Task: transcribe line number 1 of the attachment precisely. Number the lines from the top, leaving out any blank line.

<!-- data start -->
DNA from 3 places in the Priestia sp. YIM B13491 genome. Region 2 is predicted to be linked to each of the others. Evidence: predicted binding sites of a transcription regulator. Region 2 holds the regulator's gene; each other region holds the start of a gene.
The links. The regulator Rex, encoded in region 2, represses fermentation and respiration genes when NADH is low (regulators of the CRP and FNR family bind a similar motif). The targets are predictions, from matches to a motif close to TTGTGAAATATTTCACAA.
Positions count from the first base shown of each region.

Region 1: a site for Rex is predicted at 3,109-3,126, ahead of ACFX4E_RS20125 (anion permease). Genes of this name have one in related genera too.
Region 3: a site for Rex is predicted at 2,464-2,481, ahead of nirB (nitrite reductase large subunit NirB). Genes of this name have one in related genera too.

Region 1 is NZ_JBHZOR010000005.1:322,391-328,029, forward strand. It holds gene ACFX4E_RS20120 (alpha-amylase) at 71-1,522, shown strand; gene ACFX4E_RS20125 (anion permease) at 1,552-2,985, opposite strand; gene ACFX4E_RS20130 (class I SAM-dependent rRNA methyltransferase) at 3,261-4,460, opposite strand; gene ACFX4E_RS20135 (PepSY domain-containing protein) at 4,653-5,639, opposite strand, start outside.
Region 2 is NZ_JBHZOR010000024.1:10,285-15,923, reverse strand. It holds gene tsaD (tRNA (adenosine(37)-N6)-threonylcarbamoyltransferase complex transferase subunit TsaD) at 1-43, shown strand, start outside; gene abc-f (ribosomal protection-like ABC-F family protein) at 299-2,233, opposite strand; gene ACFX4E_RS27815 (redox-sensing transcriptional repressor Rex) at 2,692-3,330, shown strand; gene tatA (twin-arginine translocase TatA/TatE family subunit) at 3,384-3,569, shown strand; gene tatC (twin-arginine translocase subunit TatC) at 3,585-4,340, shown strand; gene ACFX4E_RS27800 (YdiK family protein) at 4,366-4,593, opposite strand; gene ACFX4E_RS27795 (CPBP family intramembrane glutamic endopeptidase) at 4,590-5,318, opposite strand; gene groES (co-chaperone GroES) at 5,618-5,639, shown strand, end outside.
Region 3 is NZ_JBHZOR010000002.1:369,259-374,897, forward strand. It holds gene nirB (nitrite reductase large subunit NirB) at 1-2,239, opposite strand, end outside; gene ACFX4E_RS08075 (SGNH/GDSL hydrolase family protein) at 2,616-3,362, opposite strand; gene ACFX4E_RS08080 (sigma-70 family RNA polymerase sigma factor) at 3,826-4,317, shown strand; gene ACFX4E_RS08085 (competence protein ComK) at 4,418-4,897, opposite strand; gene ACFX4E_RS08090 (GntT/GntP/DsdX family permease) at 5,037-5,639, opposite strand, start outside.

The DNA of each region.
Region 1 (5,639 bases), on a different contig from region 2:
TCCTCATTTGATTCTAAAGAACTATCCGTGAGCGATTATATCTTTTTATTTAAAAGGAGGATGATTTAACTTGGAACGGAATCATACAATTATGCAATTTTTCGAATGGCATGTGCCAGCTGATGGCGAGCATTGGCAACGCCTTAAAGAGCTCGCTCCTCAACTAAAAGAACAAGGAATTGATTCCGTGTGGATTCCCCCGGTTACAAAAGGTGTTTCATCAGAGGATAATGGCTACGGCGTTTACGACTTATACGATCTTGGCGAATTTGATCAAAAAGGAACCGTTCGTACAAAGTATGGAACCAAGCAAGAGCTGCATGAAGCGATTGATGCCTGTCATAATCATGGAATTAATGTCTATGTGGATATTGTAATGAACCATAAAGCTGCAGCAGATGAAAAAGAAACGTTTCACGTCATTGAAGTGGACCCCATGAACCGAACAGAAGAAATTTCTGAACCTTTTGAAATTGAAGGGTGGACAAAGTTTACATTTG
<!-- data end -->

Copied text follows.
DNA from 3 places in the Priestia sp. YIM B13491 genome. Region 2 is predicted to be linked to each of the others. Evidence: predicted binding sites of a transcription regulator. Region 2 holds the regulator's gene; each other region holds the start of a gene.